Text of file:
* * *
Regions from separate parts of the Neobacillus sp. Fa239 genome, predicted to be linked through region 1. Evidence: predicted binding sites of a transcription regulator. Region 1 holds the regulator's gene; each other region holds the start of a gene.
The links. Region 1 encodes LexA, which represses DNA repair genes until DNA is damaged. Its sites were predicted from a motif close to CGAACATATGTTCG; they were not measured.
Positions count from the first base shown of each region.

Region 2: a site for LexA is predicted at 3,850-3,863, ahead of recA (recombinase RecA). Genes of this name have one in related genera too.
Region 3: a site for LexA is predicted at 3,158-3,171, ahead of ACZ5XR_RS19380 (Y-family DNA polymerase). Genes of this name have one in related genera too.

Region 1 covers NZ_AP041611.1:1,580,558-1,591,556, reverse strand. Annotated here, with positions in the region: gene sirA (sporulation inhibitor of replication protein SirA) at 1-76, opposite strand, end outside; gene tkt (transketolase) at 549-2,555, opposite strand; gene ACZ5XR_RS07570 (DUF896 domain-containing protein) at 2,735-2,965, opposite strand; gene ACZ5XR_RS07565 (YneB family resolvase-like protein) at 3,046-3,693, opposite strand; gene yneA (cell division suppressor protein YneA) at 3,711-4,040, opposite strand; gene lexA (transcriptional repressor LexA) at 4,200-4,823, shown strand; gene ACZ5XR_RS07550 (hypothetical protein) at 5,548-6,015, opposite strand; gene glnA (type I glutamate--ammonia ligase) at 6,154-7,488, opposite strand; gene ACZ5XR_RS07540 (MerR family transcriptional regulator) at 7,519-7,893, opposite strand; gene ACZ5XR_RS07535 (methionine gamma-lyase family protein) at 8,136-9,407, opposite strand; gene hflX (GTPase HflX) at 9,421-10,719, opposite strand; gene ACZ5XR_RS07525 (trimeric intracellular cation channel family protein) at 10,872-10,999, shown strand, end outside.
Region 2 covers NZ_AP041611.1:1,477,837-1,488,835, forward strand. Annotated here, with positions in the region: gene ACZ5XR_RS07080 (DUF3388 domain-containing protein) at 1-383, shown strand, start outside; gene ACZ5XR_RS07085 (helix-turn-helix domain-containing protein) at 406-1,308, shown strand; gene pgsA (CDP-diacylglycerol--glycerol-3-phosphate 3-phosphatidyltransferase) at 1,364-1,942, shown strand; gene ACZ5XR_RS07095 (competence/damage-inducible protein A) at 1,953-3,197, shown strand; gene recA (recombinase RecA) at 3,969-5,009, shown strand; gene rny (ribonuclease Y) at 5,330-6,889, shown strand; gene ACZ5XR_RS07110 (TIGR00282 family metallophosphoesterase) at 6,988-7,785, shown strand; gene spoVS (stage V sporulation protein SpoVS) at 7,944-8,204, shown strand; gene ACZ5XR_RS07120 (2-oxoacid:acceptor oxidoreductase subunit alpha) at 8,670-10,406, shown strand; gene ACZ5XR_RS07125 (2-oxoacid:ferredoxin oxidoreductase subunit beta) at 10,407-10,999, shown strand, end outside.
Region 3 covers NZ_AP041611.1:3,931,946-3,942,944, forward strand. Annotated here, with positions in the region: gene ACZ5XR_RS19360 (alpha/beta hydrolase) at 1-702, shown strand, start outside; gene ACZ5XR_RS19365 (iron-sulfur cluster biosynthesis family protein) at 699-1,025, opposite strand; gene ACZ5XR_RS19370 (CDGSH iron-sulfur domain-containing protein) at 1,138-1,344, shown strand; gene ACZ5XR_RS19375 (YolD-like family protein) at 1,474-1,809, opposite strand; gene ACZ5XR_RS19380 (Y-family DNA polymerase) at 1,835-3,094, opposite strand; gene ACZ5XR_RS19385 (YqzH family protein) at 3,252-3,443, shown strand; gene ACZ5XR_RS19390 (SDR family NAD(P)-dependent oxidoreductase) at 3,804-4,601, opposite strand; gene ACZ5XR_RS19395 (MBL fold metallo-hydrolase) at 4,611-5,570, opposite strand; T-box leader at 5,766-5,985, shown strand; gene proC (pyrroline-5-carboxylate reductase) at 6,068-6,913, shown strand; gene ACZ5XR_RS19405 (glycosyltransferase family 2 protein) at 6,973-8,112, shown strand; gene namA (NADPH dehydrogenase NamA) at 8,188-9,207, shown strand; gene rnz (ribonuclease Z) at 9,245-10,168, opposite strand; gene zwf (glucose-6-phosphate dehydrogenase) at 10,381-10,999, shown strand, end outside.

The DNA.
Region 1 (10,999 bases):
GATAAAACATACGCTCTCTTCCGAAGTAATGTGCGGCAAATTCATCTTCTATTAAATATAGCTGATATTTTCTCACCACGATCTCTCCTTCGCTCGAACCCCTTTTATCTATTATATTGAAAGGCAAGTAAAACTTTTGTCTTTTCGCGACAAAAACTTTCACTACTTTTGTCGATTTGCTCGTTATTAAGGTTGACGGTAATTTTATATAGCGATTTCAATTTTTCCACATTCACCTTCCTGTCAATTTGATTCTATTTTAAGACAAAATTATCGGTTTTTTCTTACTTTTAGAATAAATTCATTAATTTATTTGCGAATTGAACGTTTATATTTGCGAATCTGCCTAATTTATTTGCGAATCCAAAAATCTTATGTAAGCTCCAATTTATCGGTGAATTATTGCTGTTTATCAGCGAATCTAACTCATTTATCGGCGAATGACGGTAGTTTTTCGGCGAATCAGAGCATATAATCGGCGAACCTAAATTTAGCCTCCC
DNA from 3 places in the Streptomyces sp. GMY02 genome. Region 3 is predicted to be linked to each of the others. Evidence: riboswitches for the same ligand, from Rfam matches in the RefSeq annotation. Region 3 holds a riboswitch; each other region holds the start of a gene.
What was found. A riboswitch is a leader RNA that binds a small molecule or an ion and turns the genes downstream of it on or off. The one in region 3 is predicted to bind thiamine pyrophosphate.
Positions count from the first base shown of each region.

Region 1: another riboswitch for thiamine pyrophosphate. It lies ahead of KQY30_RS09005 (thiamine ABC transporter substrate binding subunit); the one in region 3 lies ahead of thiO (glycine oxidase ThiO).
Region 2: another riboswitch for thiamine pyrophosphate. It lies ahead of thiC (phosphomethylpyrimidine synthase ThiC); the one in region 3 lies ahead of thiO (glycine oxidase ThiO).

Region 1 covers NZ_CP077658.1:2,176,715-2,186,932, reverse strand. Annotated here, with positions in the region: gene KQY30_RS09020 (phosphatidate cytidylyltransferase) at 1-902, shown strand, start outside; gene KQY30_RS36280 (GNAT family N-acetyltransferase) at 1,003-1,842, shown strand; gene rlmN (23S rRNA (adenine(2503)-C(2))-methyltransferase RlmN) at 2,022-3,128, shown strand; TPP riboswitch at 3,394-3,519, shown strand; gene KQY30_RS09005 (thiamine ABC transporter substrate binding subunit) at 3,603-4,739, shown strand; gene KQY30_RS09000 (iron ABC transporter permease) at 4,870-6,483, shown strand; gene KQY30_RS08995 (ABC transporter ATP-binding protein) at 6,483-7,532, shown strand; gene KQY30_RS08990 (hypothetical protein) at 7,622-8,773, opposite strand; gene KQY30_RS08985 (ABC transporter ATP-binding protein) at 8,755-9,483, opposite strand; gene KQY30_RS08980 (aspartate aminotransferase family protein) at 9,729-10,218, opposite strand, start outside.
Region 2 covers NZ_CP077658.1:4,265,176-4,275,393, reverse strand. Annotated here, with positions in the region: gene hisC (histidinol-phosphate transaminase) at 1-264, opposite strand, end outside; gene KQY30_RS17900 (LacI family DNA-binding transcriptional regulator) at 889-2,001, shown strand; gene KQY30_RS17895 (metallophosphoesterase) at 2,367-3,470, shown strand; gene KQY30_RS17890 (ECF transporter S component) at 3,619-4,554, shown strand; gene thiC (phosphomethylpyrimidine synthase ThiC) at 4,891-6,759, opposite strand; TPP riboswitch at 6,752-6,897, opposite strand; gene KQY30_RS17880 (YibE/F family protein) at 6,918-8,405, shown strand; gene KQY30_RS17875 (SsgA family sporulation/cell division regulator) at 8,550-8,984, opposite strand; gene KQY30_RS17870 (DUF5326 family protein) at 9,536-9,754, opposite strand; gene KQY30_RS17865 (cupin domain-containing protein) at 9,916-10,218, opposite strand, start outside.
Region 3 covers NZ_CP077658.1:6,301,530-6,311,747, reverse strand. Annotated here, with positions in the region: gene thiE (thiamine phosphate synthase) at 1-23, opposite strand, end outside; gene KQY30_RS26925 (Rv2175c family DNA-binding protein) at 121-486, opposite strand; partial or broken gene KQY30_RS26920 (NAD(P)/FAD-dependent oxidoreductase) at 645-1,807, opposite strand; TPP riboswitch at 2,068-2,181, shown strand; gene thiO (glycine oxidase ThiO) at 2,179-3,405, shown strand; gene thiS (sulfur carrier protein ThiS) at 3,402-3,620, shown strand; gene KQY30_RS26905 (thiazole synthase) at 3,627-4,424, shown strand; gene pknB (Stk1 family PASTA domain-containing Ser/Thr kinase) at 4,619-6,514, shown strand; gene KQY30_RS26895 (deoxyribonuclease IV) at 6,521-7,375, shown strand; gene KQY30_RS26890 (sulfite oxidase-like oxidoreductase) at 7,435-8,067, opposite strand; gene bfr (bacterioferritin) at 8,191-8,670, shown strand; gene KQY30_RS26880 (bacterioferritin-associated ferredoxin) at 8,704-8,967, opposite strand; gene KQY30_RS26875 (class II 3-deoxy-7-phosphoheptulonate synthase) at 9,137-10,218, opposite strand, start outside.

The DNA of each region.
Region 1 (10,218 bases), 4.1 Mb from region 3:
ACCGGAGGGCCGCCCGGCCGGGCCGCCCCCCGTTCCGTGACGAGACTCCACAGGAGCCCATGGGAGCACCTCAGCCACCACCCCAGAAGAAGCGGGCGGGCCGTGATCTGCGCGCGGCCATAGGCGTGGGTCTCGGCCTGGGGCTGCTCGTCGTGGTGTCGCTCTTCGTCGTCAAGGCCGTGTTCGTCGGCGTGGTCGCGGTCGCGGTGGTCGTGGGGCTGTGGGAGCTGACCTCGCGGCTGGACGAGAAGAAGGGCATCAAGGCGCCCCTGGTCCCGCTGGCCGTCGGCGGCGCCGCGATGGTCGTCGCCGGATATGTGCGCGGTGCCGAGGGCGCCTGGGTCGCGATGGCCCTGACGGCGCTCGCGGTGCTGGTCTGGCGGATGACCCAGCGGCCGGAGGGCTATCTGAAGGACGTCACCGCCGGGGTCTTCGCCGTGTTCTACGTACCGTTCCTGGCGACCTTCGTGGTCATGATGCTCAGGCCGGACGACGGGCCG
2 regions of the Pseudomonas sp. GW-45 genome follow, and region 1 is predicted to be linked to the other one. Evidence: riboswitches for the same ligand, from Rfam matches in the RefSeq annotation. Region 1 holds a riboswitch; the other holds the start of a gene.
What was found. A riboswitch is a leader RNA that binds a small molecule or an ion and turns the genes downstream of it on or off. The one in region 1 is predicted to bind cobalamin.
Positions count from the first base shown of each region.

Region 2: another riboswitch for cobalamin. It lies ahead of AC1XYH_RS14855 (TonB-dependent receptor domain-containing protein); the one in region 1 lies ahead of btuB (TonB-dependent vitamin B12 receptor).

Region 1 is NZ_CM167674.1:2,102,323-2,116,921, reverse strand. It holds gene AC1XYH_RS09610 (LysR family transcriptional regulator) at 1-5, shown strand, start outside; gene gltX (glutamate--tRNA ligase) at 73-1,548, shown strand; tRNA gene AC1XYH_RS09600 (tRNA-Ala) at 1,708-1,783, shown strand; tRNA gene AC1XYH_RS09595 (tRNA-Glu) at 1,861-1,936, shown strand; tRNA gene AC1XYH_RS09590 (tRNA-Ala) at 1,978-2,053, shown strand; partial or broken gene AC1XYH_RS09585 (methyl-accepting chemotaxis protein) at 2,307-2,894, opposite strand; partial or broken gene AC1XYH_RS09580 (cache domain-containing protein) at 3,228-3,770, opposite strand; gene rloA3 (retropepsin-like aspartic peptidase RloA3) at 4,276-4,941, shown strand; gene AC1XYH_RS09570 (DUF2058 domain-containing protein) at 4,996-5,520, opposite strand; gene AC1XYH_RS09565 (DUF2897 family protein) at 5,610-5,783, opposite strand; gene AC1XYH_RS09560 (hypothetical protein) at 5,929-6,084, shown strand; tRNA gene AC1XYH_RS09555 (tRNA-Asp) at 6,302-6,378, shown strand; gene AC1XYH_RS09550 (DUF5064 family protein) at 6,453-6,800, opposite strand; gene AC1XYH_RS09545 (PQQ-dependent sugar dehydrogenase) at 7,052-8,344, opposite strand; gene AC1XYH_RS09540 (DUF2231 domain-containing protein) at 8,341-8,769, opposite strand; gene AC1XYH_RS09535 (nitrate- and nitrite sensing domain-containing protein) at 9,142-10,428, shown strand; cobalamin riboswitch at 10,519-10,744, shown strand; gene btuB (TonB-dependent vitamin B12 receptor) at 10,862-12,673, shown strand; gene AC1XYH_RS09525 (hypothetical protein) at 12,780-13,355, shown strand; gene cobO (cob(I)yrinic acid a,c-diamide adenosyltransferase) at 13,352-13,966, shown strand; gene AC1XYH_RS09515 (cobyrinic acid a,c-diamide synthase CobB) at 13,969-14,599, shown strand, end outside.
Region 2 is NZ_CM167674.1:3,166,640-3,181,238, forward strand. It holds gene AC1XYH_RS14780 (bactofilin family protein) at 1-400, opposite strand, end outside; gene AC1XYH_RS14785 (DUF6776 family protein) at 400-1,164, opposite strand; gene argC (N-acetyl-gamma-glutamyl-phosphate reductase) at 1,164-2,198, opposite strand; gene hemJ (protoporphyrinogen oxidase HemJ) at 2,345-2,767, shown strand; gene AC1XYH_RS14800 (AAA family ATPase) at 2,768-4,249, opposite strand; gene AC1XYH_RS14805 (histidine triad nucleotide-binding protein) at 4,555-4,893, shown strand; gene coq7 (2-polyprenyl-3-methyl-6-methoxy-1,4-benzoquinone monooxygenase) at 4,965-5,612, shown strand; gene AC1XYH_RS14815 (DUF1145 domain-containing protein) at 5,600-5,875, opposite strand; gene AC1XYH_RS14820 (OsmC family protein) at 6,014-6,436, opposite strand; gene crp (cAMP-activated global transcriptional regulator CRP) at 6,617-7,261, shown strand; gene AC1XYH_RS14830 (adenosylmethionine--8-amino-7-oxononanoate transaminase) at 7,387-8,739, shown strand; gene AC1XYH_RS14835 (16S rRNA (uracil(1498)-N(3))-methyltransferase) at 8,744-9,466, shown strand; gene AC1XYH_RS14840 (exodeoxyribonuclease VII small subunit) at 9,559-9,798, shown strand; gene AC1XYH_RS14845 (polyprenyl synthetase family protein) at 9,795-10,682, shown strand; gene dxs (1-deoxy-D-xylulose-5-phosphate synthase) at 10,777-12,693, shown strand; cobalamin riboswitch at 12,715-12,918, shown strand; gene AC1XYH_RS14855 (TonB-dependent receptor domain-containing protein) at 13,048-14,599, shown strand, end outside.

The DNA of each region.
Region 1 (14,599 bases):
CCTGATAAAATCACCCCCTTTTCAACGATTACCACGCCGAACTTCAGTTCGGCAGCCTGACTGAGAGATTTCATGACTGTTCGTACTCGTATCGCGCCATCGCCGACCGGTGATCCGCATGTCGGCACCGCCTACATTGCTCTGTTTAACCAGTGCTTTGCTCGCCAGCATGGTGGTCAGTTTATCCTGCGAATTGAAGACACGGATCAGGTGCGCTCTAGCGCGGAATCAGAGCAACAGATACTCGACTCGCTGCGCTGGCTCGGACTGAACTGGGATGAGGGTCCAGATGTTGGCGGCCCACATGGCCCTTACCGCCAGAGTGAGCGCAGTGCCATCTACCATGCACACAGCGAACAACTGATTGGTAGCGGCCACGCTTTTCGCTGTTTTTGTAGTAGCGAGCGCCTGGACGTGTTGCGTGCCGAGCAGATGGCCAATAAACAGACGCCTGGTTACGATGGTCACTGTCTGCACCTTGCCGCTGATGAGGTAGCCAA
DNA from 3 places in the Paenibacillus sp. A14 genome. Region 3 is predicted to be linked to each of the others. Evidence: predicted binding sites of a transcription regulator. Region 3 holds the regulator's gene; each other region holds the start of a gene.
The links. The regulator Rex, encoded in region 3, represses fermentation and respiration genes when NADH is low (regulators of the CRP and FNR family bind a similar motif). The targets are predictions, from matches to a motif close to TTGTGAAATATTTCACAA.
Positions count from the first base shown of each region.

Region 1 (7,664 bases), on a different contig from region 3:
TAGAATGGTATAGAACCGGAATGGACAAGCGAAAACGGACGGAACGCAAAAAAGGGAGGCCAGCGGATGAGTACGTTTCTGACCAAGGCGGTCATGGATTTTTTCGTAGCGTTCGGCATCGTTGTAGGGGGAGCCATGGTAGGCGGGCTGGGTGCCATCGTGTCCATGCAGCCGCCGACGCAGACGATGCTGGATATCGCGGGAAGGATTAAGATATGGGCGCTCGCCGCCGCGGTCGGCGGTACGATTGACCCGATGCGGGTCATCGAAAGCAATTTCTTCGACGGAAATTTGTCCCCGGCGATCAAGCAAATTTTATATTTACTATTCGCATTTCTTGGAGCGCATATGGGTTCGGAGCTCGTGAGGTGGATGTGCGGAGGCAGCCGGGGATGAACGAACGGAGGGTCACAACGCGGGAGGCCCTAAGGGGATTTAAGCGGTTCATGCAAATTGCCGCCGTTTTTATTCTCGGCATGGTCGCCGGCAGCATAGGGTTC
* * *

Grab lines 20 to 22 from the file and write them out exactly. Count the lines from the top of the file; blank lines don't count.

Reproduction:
The DNA of each region.
Region 1 (10,218 bases), 4.1 Mb from region 3:
ACCGGAGGGCCGCCCGGCCGGGCCGCCCCCCGTTCCGTGACGAGACTCCACAGGAGCCCATGGGAGCACCTCAGCCACCACCCCAGAAGAAGCGGGCGGGCCGTGATCTGCGCGCGGCCATAGGCGTGGGTCTCGGCCTGGGGCTGCTCGTCGTGGTGTCGCTCTTCGTCGTCAAGGCCGTGTTCGTCGGCGTGGTCGCGGTCGCGGTGGTCGTGGGGCTGTGGGAGCTGACCTCGCGGCTGGACGAGAAGAAGGGCATCAAGGCGCCCCTGGTCCCGCTGGCCGTCGGCGGCGCCGCGATGGTCGTCGCCGGATATGTGCGCGGTGCCGAGGGCGCCTGGGTCGCGATGGCCCTGACGGCGCTCGCGGTGCTGGTCTGGCGGATGACCCAGCGGCCGGAGGGCTATCTGAAGGACGTCACCGCCGGGGTCTTCGCCGTGTTCTACGTACCGTTCCTGGCGACCTTCGTGGTCATGATGCTCAGGCCGGACGACGGGCCG